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Some of our beauty choices are more than skin deep. We’re learning this more and more every day.  Candice Sabatini joins Just Ask David to give us a little guidance when it comes to these decisions.

Candice is the co-founder of Beauty News NYC, the very first digital beauty magazine. She’s very well known in the industry and has been writing beauty and skin care for decades.

Anti-Aging vs. Pro-Aging

Once you hit a certain age, most skin care routines put a heavy focus on anti-aging. And in a world where we place a lot of value on youth, it makes sense. But eventually, we WILL age — whether we like it or not.

“We all want to look more youthful,” Candice agrees. “But I don’t think anybody at 40-years-old or 50-years-old is gonna say, ‘Give me something that’s gonna make me look 25 again.’” Candice cites Jane Fonda as an example. We know that she’s had plastic surgery, and we know how old she really is. But doesn’t she still look beautiful at her age?

Most of us realize that shaving off forty years just isn’t going to happen, which is what pro-aging is all about. Maybe we can’t look 25 again, but looking incredible for our age is the next best thing. “We want to look our best,” Candice adds.

Do You Know the Quality of Your Vitamin C?

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What are the best products for anti-aging (or pro-aging)? Candice swears by vitamin C and retinol. “Vitamin C — that’s the best one,” she adds. But she also warns that a lot of the vitamin C on the market isn’t high quality.

“One of the issues with vitamin C is most people use the cheapest and least effective form of vitamin C,” she explains. “If you’re buying a bottle of vitamin C serum and you’re paying $25 for it, it’s fine if it’s l-ascorbic acid. It’s not going to hurt you. But there are companies out there that are charging $150-200 [for] a bottle of vitamin C. And it’s the cheapest form.”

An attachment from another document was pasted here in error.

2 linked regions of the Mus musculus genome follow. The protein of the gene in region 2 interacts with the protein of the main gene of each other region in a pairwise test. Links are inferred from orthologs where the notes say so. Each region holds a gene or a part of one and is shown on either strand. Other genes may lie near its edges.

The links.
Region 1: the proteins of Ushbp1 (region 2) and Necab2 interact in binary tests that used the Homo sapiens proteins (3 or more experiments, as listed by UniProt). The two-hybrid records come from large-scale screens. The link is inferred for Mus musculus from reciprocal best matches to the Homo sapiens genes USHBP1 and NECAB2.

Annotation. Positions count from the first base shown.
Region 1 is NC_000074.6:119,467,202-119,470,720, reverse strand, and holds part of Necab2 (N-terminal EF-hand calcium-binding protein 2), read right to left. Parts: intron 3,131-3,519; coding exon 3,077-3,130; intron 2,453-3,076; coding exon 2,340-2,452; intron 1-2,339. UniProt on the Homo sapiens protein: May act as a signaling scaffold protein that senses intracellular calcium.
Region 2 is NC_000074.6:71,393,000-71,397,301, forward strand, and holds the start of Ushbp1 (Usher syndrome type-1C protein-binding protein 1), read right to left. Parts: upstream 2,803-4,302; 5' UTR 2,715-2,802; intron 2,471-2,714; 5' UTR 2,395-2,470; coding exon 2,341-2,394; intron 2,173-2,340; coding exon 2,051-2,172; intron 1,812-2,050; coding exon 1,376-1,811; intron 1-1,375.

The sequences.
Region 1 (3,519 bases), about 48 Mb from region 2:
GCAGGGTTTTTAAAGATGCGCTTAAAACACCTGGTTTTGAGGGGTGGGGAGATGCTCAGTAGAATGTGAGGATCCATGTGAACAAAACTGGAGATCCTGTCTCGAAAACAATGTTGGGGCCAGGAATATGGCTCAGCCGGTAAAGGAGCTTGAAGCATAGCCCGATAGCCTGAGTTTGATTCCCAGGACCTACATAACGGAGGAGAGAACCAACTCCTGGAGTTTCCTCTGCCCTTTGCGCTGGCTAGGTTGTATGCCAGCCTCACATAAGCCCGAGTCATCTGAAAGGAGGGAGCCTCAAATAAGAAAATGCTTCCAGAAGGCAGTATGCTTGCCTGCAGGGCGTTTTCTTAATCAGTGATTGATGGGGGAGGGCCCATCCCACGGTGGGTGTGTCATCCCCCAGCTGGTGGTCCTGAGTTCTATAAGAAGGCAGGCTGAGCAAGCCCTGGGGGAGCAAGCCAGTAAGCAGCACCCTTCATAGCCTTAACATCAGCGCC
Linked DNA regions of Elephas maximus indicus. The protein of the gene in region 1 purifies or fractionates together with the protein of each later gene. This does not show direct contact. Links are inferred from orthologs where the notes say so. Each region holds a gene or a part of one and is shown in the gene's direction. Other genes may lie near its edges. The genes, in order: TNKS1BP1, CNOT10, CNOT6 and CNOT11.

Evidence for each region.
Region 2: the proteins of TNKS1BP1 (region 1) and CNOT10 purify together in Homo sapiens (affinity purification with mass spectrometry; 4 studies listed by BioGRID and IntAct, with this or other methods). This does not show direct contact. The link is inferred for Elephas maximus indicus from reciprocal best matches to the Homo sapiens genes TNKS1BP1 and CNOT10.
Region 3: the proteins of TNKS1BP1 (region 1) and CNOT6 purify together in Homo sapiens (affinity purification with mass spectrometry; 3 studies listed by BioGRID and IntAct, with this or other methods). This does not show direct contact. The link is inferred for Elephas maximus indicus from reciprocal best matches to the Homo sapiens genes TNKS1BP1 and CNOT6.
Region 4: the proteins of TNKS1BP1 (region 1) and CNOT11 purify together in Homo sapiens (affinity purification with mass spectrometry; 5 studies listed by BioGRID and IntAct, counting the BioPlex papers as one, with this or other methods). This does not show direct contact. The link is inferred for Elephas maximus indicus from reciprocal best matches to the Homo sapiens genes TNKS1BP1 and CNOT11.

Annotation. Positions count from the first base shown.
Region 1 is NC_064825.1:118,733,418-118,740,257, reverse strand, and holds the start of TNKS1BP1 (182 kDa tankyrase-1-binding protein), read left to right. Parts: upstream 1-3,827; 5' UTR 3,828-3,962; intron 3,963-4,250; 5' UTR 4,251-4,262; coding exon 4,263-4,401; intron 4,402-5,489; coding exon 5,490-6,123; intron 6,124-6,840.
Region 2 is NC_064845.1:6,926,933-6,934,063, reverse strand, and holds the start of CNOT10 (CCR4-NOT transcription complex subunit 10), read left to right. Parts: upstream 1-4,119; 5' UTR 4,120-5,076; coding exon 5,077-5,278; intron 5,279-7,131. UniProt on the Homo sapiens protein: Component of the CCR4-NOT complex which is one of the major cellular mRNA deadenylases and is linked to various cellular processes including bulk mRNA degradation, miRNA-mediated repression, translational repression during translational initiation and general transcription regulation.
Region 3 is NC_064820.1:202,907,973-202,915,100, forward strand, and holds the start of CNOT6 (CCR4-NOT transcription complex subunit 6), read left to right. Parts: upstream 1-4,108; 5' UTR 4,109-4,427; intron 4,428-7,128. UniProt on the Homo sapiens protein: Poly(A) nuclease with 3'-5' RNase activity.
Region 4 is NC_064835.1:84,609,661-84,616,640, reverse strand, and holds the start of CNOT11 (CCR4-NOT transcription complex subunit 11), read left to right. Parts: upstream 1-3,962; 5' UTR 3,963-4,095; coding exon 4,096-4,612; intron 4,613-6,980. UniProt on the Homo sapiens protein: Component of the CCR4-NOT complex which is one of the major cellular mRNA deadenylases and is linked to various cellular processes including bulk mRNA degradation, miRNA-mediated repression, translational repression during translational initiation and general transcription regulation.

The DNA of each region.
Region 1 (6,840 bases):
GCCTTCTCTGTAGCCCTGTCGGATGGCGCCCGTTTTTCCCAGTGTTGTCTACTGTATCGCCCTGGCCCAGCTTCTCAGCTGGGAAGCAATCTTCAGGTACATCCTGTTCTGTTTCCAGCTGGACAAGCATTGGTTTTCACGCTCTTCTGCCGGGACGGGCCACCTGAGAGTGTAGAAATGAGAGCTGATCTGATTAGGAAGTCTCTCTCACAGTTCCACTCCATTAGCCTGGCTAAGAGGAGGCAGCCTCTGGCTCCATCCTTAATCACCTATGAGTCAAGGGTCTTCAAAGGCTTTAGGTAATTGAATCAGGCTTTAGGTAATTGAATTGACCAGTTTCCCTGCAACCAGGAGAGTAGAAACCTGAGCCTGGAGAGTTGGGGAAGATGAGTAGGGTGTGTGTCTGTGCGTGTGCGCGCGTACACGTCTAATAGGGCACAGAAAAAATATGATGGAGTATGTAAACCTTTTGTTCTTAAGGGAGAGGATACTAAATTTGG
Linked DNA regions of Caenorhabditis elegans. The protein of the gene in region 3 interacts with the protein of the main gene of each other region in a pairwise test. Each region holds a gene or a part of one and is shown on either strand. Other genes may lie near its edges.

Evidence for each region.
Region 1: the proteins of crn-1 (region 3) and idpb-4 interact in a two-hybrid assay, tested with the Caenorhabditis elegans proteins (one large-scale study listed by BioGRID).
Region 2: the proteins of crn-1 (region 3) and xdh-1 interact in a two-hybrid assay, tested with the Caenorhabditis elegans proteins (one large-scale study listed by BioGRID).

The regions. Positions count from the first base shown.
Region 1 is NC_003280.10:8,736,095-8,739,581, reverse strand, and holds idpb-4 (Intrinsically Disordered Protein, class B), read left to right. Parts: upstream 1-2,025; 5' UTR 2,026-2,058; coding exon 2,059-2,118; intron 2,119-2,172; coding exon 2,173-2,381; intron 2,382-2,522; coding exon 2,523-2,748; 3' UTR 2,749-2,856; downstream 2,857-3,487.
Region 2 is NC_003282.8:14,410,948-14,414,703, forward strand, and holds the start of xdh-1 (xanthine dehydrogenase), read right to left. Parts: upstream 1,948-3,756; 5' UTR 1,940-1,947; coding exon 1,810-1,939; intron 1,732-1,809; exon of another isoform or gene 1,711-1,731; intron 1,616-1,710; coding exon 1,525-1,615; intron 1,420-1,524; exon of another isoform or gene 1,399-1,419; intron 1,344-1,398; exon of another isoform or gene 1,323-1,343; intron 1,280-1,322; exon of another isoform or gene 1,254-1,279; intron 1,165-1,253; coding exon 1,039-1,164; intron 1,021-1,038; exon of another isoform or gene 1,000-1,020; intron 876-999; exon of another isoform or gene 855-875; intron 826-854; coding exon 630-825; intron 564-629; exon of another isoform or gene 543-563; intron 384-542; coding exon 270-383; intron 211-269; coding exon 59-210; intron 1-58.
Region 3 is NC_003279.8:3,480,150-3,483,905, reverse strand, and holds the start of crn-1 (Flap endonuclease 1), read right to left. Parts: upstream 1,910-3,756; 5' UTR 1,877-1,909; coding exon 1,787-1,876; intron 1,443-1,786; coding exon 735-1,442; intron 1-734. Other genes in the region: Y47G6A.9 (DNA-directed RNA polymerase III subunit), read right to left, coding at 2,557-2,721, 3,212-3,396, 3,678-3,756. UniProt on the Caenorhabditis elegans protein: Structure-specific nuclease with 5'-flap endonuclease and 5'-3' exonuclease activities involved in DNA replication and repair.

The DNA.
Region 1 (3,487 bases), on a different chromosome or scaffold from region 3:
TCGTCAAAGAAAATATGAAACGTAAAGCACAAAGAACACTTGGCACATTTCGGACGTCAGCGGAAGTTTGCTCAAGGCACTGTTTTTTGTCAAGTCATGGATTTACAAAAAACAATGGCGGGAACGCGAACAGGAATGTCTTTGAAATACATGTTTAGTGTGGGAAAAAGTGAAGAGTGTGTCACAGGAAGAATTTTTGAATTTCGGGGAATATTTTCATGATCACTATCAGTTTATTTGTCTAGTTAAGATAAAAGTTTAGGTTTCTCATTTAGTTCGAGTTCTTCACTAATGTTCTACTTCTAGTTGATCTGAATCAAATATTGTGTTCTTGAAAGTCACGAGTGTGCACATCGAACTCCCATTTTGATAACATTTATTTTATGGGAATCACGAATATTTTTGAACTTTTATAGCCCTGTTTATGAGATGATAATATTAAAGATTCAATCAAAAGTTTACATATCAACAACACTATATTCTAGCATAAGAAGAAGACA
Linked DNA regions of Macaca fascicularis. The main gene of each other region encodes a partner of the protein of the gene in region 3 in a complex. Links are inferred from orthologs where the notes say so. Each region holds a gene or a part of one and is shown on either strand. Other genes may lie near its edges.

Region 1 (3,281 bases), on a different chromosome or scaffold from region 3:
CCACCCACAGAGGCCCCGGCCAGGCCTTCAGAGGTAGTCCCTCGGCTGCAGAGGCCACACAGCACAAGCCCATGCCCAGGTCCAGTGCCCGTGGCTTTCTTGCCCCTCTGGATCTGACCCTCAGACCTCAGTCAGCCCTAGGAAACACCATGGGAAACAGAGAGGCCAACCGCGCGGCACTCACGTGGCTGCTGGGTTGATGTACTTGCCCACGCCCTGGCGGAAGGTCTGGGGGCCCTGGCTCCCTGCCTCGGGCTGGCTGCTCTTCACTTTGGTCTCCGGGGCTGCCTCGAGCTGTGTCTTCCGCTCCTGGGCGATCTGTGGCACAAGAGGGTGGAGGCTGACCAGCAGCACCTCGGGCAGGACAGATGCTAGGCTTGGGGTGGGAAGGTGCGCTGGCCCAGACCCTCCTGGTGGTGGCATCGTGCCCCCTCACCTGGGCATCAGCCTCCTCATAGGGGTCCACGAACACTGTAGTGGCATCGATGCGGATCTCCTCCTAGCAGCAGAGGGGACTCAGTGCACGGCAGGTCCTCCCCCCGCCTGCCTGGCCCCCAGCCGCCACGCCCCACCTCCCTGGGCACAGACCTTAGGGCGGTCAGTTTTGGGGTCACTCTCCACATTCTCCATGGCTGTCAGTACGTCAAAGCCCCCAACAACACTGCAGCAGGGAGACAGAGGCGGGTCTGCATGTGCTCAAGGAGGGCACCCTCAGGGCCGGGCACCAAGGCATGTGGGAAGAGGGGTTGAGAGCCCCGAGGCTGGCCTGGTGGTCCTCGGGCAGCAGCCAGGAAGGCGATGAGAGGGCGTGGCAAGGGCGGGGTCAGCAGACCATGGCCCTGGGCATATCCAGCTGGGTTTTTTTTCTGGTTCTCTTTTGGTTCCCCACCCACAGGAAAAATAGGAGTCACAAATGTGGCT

Instead, she suggests using the highly effective (but also expensive) form of vitamin C — tetrahexyldecyl ascorbate, also known as tetra C. “That’s the one you want in your vitamin C serums.”

Beauty Packaging: Jar vs. Pump

Packaging is about a lot more than presentation. Many of us don’t think about it, but the container holding our beauty products can have a significant impact on how effective they are.

“I’m on a one-woman campaign to get rid of jars,” Candice jokes. But on a serious note, jars can introduce your expensive products to oxygen, changing its chemical properties. Contamination is also a concern. “You open it, you get more air into it, which is bad,” Candice says. “Women put their fingers into it… it’s the most unhygienic thing in the world.”

Candice suggests using containers with pumps instead. That way, the perfect amount of product is dispensed right into your hand. No extra dirt, no extra air.

Get Connected on Social Media

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Want to learn what the very first digital beauty magazine is all about? Visit the Beauty News NYC website and follow on Twitter @BeautyNewsNYC.

You can also stay updated with Candice by following her on Twitter @SabatiniOnStyle or Instagram @Candice_Sabatini!

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